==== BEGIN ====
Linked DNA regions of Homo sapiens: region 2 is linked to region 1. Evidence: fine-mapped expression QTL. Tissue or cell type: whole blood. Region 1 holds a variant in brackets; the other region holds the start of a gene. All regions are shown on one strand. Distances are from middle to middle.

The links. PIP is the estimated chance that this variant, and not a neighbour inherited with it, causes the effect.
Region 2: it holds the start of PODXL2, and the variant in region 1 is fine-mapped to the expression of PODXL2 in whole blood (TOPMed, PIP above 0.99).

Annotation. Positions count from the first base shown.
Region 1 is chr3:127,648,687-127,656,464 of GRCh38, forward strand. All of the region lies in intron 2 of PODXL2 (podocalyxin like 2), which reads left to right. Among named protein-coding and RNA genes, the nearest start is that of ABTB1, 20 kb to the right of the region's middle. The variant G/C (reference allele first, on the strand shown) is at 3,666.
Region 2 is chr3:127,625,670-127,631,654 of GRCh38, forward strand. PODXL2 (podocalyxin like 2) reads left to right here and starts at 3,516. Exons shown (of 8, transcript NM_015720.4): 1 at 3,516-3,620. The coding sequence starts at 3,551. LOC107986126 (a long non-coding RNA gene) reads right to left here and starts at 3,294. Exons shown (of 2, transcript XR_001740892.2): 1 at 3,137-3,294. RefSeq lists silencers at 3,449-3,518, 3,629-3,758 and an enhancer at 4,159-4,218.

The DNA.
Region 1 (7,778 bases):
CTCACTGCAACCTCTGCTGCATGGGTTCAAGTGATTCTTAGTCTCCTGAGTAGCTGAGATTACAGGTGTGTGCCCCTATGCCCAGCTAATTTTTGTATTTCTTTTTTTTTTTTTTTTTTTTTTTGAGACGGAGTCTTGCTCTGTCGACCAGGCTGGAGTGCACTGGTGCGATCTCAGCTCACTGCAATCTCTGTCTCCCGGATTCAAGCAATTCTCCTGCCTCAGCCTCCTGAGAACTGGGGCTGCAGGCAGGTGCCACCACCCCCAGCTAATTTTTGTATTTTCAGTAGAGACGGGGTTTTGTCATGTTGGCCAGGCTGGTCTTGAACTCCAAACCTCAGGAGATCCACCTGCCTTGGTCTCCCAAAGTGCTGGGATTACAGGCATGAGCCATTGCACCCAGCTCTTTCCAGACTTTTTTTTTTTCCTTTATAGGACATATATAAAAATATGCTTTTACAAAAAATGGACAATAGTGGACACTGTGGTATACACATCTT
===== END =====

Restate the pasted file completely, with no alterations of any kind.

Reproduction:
Linked DNA regions of Homo sapiens: region 2 is linked to region 1. Evidence: fine-mapped expression QTL. Tissue or cell type: whole blood. Region 1 holds a variant in brackets; the other region holds the start of a gene. All regions are shown on one strand. Distances are from middle to middle.

The links. PIP is the estimated chance that this variant, and not a neighbour inherited with it, causes the effect.
Region 2: it holds the start of PODXL2, and the variant in region 1 is fine-mapped to the expression of PODXL2 in whole blood (TOPMed, PIP above 0.99).

Annotation. Positions count from the first base shown.
Region 1 is chr3:127,648,687-127,656,464 of GRCh38, forward strand. All of the region lies in intron 2 of PODXL2 (podocalyxin like 2), which reads left to right. Among named protein-coding and RNA genes, the nearest start is that of ABTB1, 20 kb to the right of the region's middle. The variant G/C (reference allele first, on the strand shown) is at 3,666.
Region 2 is chr3:127,625,670-127,631,654 of GRCh38, forward strand. PODXL2 (podocalyxin like 2) reads left to right here and starts at 3,516. Exons shown (of 8, transcript NM_015720.4): 1 at 3,516-3,620. The coding sequence starts at 3,551. LOC107986126 (a long non-coding RNA gene) reads right to left here and starts at 3,294. Exons shown (of 2, transcript XR_001740892.2): 1 at 3,137-3,294. RefSeq lists silencers at 3,449-3,518, 3,629-3,758 and an enhancer at 4,159-4,218.

The DNA.
Region 1 (7,778 bases):
CTCACTGCAACCTCTGCTGCATGGGTTCAAGTGATTCTTAGTCTCCTGAGTAGCTGAGATTACAGGTGTGTGCCCCTATGCCCAGCTAATTTTTGTATTTCTTTTTTTTTTTTTTTTTTTTTTTGAGACGGAGTCTTGCTCTGTCGACCAGGCTGGAGTGCACTGGTGCGATCTCAGCTCACTGCAATCTCTGTCTCCCGGATTCAAGCAATTCTCCTGCCTCAGCCTCCTGAGAACTGGGGCTGCAGGCAGGTGCCACCACCCCCAGCTAATTTTTGTATTTTCAGTAGAGACGGGGTTTTGTCATGTTGGCCAGGCTGGTCTTGAACTCCAAACCTCAGGAGATCCACCTGCCTTGGTCTCCCAAAGTGCTGGGATTACAGGCATGAGCCATTGCACCCAGCTCTTTCCAGACTTTTTTTTTTTCCTTTATAGGACATATATAAAAATATGCTTTTACAAAAAATGGACAATAGTGGACACTGTGGTATACACATCTT